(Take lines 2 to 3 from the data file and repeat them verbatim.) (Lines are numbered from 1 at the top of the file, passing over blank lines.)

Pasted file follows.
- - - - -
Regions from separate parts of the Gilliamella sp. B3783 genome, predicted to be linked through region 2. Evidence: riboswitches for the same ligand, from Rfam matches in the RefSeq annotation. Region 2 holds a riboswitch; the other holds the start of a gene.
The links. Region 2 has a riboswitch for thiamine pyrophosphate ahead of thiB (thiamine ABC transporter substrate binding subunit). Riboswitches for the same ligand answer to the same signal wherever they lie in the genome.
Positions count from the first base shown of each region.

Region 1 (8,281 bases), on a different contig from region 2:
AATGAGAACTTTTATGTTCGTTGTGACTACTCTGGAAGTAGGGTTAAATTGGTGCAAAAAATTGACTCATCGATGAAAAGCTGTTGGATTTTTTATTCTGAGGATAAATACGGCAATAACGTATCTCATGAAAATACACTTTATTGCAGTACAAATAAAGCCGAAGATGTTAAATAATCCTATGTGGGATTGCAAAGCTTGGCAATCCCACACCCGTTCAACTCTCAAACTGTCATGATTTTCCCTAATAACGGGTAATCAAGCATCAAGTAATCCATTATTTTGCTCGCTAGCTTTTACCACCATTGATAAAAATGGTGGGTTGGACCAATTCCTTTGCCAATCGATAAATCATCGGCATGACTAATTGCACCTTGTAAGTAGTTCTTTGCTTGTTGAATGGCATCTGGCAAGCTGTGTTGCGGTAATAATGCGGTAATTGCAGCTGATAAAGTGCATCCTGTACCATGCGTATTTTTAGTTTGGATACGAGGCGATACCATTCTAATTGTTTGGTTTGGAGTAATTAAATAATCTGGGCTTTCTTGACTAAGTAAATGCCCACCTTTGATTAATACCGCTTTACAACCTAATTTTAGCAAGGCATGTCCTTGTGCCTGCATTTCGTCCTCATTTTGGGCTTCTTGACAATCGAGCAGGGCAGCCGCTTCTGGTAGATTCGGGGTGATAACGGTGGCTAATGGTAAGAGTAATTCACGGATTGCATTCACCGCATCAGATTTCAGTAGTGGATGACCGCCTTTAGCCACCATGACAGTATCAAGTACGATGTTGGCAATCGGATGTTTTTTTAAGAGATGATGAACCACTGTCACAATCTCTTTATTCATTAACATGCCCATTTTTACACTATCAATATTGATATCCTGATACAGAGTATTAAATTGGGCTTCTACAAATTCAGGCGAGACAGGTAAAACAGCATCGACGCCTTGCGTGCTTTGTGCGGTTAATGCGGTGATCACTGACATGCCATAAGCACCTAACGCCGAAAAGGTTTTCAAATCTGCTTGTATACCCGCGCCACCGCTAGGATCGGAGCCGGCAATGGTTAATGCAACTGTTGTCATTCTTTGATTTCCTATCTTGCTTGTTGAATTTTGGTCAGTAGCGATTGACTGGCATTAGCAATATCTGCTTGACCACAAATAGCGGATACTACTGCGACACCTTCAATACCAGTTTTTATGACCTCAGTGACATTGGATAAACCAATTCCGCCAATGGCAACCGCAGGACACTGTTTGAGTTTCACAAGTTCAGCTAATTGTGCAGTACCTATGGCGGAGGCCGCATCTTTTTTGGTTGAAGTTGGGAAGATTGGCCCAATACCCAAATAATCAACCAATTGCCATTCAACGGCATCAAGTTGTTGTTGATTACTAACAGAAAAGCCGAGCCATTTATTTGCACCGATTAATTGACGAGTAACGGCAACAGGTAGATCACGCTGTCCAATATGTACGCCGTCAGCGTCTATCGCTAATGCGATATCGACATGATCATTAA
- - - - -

The links. Region 2 has a riboswitch for thiamine pyrophosphate ahead of thiB (thiamine ABC transporter substrate binding subunit). Riboswitches for the same ligand answer to the same signal wherever they lie in the genome.
Positions count from the first base shown of each region.